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Natural Latex FAQ

Question: WHY HAS YOUR #80 FORMULA REMAINED THE SAME FOR SO MANY YEARS?

“If it ain’t broke, don’t fix it”.  This adage is true for the #80 formula.  Unlike Silicones and Urethanes, where the shore hardness must be variable, Natural Latex molding compound #80 dries to a very flexible rubber with a shore hardness that is superb for concrete and plaster.  If the #80 is vulcanized properly, several castings with polyester resin can be made.  The problem with formulating natural latex molding compounds is that variations complicate the
mold making process.  Natural Latex is also a difficult product to control in compounding.  If #80 is not compounded according to its time-tested formula, it will veer out of control.  Exacting quality control has made our Natural Latex Molding Compound #80 the standard of the industry.

Question: IF MY LATEX IS TOO THICK, MAY I USE TAP WATER TO DILUTE THE LATEX?

Tap water is not a very good thinner for latex since it may contain Calcium and Magnesium salts.  Even small amounts of the salts of Calcium and Magnesium have a tendency to coagulate the latex. Hard water must never be used.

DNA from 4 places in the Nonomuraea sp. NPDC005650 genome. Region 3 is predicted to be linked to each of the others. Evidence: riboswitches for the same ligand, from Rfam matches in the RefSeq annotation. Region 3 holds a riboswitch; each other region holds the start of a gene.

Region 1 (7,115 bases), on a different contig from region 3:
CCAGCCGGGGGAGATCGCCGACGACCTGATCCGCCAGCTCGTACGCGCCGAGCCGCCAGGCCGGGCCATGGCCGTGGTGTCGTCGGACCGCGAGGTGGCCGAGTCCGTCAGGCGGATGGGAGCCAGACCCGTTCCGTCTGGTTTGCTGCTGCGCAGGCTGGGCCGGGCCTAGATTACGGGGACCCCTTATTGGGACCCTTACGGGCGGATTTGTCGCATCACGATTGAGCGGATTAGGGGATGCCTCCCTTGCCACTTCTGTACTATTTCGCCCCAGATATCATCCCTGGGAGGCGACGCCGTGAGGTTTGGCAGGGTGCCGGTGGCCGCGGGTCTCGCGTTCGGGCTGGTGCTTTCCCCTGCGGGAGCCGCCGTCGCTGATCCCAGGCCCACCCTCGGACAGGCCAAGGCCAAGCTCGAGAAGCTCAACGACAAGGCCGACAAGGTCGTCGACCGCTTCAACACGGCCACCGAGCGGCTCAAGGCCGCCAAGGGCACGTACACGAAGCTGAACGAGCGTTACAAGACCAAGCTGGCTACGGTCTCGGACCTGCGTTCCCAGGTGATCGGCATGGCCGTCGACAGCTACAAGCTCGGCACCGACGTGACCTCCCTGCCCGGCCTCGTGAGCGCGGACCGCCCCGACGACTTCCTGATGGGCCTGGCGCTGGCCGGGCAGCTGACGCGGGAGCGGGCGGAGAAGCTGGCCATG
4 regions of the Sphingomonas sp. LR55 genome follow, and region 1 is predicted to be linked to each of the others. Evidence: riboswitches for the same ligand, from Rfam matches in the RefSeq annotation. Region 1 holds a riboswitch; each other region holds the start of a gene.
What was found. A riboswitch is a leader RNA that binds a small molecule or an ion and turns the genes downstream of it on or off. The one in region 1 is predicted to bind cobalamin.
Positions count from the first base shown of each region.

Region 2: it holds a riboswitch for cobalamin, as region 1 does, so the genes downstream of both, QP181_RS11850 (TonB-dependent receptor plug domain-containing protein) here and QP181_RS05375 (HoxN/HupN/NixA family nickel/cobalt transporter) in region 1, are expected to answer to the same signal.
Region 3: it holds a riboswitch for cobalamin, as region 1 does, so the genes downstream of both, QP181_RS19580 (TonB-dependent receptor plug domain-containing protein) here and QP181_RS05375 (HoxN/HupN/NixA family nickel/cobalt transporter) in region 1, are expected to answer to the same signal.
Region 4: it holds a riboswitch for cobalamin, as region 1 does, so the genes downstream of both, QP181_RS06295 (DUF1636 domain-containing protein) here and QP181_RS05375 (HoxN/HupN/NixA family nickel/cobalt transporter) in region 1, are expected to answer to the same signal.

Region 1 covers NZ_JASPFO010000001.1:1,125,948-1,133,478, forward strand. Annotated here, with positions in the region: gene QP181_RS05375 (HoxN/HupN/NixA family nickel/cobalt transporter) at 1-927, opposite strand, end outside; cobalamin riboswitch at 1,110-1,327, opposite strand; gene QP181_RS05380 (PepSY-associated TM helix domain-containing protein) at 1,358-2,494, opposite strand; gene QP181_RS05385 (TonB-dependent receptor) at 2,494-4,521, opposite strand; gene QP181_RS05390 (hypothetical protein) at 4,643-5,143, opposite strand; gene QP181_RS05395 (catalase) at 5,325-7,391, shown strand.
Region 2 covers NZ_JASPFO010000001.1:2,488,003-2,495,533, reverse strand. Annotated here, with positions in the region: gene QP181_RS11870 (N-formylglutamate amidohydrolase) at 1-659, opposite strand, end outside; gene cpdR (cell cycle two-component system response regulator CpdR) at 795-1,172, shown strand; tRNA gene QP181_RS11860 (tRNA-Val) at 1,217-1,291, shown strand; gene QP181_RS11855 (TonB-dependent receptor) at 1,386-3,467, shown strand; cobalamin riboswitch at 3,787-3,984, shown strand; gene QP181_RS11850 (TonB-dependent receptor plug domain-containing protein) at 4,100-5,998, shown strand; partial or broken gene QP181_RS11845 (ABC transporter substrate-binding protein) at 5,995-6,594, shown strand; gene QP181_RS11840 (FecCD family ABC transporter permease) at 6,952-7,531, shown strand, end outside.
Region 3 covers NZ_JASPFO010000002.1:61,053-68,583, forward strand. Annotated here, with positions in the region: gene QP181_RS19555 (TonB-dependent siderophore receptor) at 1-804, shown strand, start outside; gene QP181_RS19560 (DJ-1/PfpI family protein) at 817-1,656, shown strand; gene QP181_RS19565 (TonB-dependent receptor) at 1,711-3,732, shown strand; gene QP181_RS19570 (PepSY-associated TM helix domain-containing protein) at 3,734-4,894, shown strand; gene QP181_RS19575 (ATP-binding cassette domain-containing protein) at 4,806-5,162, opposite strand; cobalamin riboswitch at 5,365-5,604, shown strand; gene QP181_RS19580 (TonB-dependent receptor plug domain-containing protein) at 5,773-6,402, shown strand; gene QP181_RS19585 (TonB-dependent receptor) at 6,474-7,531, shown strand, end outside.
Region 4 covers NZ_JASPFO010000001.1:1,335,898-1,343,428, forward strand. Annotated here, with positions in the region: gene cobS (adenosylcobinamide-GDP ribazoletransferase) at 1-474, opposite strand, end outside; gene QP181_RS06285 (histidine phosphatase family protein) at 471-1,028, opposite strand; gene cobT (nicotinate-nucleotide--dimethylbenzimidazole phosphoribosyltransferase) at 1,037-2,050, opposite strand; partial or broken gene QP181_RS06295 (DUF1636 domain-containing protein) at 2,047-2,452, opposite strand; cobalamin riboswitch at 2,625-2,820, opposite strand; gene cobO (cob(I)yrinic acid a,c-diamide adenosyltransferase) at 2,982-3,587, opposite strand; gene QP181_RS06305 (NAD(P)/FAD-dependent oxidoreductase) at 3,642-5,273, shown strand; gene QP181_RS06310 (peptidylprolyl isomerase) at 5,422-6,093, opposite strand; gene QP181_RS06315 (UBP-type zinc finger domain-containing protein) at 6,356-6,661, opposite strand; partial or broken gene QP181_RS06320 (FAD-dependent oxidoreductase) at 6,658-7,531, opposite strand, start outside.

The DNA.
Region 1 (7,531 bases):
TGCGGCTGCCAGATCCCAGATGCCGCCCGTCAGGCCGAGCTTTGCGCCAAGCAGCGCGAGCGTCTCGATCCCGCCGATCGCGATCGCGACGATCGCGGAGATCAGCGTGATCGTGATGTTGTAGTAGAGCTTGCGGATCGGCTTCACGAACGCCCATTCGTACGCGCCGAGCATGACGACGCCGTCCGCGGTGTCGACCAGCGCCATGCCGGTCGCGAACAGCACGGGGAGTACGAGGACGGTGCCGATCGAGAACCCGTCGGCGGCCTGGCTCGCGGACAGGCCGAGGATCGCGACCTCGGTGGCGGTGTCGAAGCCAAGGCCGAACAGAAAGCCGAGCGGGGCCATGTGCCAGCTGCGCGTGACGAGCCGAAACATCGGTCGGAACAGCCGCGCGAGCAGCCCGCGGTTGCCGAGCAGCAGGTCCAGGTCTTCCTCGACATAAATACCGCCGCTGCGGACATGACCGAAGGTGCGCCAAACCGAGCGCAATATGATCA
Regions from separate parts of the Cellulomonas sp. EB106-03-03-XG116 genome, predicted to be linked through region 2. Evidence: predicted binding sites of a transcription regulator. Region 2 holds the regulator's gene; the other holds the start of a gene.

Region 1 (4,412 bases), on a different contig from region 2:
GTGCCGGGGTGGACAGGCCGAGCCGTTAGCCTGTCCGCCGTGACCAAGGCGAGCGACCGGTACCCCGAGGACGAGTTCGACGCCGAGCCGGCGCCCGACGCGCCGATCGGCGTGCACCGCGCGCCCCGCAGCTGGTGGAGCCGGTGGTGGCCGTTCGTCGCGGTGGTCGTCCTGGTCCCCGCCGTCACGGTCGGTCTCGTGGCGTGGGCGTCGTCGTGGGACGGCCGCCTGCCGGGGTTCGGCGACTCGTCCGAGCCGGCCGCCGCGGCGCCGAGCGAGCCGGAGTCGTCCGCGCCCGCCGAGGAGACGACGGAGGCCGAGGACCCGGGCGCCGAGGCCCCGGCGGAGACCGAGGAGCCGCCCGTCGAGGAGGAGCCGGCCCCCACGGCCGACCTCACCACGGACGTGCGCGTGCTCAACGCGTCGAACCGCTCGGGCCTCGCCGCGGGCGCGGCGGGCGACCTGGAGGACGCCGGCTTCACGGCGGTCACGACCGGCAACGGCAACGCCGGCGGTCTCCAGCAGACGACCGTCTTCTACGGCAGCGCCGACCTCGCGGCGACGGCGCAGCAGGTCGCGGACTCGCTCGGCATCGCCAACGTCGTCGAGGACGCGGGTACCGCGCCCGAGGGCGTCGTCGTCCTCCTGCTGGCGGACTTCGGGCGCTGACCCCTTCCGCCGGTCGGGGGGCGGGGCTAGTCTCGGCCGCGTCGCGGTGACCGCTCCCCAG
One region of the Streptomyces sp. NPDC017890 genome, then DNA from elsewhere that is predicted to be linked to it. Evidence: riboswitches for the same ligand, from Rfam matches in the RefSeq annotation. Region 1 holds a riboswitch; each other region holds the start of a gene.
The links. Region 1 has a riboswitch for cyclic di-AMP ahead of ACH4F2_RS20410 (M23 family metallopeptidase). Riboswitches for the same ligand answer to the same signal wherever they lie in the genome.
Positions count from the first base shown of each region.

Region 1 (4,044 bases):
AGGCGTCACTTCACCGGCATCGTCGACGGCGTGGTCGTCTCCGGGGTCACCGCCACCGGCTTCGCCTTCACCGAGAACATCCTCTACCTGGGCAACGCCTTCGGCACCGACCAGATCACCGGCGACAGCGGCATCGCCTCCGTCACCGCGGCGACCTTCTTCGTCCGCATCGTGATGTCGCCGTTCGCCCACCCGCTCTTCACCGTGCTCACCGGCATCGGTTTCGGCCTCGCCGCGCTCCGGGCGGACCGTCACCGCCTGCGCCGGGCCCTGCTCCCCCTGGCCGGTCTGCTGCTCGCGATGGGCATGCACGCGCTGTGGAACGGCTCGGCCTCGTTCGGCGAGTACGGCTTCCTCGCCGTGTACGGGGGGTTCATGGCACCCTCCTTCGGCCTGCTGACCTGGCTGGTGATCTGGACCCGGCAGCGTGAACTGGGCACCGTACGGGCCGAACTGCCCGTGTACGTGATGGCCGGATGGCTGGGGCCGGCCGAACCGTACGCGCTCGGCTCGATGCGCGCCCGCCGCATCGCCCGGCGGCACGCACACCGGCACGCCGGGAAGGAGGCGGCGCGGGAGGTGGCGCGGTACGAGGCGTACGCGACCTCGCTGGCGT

Question: WHAT IS BEST TO USE TO THIN LATEX?

If you wish to thin out the latex, simply use distilled water or bottled water. Read the label carefully, several bottled waters contain calcium.

Question: HOW CAN I THICKEN THE LATEX TO FILL IN DEEP UNDERCUTS?

Use CECO Powder.  It will thicken the latex to a point where it can be applied with a trowel.  It will also strengthen the latex.  Only mix CECO Powder in backup coats after the first few coats have been applied.

Question: HOW LONG SHOULD I HEAT THE RUBBER TO COMPLETE
THE PROCESS OF VULCANIZATION?

Vulcanization is the combination of Latex with Sulfur in the presence of heat. (Remember Goodyear?) If a rubber is not vulcanized, it has poor keeping qualities and usually does not keep its original form, especially upon stretching. I would recommend 24 hours at 100-120 degrees farenheit.  Or, let it stay at room temperature for about 4 days before starting your fiberglass back up.